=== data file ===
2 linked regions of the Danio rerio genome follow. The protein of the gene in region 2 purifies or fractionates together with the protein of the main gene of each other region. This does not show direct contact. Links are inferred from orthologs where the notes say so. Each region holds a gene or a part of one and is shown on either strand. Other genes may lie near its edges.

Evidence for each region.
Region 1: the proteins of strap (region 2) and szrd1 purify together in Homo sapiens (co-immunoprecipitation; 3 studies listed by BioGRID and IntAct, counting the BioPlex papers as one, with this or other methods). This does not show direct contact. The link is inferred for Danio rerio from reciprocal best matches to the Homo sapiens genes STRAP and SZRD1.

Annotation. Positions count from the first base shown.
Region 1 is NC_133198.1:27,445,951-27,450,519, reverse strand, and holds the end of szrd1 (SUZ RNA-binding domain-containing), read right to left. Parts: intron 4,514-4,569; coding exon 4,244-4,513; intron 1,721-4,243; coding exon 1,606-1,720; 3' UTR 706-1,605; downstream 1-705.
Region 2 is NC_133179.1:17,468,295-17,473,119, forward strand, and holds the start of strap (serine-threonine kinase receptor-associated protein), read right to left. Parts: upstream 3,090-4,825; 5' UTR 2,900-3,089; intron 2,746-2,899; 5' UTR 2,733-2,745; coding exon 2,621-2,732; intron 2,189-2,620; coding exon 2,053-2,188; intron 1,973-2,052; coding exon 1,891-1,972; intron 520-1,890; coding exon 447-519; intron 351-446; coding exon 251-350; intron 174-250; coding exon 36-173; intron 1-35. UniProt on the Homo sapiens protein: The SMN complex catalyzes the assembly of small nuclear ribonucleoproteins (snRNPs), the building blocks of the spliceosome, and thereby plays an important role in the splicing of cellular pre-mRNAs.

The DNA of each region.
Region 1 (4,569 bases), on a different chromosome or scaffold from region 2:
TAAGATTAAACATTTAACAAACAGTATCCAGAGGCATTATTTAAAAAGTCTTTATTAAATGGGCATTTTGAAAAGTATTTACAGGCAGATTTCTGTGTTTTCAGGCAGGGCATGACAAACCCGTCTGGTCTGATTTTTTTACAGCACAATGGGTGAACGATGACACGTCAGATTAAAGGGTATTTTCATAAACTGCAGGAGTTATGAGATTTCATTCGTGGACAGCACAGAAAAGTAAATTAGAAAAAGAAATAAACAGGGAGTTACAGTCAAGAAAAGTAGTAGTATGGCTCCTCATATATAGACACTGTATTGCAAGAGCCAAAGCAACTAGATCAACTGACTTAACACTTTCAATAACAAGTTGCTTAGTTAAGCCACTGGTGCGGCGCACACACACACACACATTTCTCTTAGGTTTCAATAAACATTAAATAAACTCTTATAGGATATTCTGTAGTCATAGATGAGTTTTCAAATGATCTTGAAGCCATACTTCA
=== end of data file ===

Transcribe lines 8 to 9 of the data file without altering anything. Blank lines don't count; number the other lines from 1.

Region 1 (4,569 bases), on a different chromosome or scaffold from region 2:
TAAGATTAAACATTTAACAAACAGTATCCAGAGGCATTATTTAAAAAGTCTTTATTAAATGGGCATTTTGAAAAGTATTTACAGGCAGATTTCTGTGTTTTCAGGCAGGGCATGACAAACCCGTCTGGTCTGATTTTTTTACAGCACAATGGGTGAACGATGACACGTCAGATTAAAGGGTATTTTCATAAACTGCAGGAGTTATGAGATTTCATTCGTGGACAGCACAGAAAAGTAAATTAGAAAAAGAAATAAACAGGGAGTTACAGTCAAGAAAAGTAGTAGTATGGCTCCTCATATATAGACACTGTATTGCAAGAGCCAAAGCAACTAGATCAACTGACTTAACACTTTCAATAACAAGTTGCTTAGTTAAGCCACTGGTGCGGCGCACACACACACACACATTTCTCTTAGGTTTCAATAAACATTAAATAAACTCTTATAGGATATTCTGTAGTCATAGATGAGTTTTCAAATGATCTTGAAGCCATACTTCA